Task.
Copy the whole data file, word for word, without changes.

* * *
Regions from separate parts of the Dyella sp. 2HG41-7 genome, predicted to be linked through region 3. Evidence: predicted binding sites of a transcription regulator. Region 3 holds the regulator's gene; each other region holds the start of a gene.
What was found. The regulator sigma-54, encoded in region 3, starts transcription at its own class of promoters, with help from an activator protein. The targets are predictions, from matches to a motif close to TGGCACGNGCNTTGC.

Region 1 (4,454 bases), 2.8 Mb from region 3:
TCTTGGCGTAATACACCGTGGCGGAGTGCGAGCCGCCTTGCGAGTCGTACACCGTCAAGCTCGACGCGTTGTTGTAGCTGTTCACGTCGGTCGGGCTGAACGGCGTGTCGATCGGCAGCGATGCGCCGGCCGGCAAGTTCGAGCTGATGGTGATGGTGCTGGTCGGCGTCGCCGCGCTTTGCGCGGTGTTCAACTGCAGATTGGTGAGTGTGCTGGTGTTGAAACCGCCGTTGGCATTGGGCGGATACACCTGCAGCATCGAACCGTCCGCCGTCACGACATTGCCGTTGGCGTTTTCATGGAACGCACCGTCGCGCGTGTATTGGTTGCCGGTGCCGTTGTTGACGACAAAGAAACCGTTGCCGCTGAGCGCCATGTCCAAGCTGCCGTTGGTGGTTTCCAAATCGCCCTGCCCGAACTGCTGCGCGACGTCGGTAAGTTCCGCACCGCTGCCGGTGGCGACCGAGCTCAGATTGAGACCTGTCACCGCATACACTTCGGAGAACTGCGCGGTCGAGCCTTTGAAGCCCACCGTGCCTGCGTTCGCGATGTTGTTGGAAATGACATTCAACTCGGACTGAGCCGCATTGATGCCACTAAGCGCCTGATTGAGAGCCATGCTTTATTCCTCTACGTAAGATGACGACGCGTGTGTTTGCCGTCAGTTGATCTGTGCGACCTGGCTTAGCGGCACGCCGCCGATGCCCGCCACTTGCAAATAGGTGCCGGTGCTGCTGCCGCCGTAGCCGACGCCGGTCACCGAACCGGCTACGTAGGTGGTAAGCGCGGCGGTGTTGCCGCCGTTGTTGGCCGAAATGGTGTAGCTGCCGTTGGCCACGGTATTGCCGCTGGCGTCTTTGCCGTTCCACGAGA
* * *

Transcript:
Regions from separate parts of the Dyella sp. 2HG41-7 genome, predicted to be linked through region 3. Evidence: predicted binding sites of a transcription regulator. Region 3 holds the regulator's gene; each other region holds the start of a gene.
What was found. The regulator sigma-54, encoded in region 3, starts transcription at its own class of promoters, with help from an activator protein. The targets are predictions, from matches to a motif close to TGGCACGNGCNTTGC.

Region 1 (4,454 bases), 2.8 Mb from region 3:
TCTTGGCGTAATACACCGTGGCGGAGTGCGAGCCGCCTTGCGAGTCGTACACCGTCAAGCTCGACGCGTTGTTGTAGCTGTTCACGTCGGTCGGGCTGAACGGCGTGTCGATCGGCAGCGATGCGCCGGCCGGCAAGTTCGAGCTGATGGTGATGGTGCTGGTCGGCGTCGCCGCGCTTTGCGCGGTGTTCAACTGCAGATTGGTGAGTGTGCTGGTGTTGAAACCGCCGTTGGCATTGGGCGGATACACCTGCAGCATCGAACCGTCCGCCGTCACGACATTGCCGTTGGCGTTTTCATGGAACGCACCGTCGCGCGTGTATTGGTTGCCGGTGCCGTTGTTGACGACAAAGAAACCGTTGCCGCTGAGCGCCATGTCCAAGCTGCCGTTGGTGGTTTCCAAATCGCCCTGCCCGAACTGCTGCGCGACGTCGGTAAGTTCCGCACCGCTGCCGGTGGCGACCGAGCTCAGATTGAGACCTGTCACCGCATACACTTCGGAGAACTGCGCGGTCGAGCCTTTGAAGCCCACCGTGCCTGCGTTCGCGATGTTGTTGGAAATGACATTCAACTCGGACTGAGCCGCATTGATGCCACTAAGCGCCTGATTGAGAGCCATGCTTTATTCCTCTACGTAAGATGACGACGCGTGTGTTTGCCGTCAGTTGATCTGTGCGACCTGGCTTAGCGGCACGCCGCCGATGCCCGCCACTTGCAAATAGGTGCCGGTGCTGCTGCCGCCGTAGCCGACGCCGGTCACCGAACCGGCTACGTAGGTGGTAAGCGCGGCGGTGTTGCCGCCGTTGTTGGCCGAAATGGTGTAGCTGCCGTTGGCCACGGTATTGCCGCTGGCGTCTTTGCCGTTCCACGAGA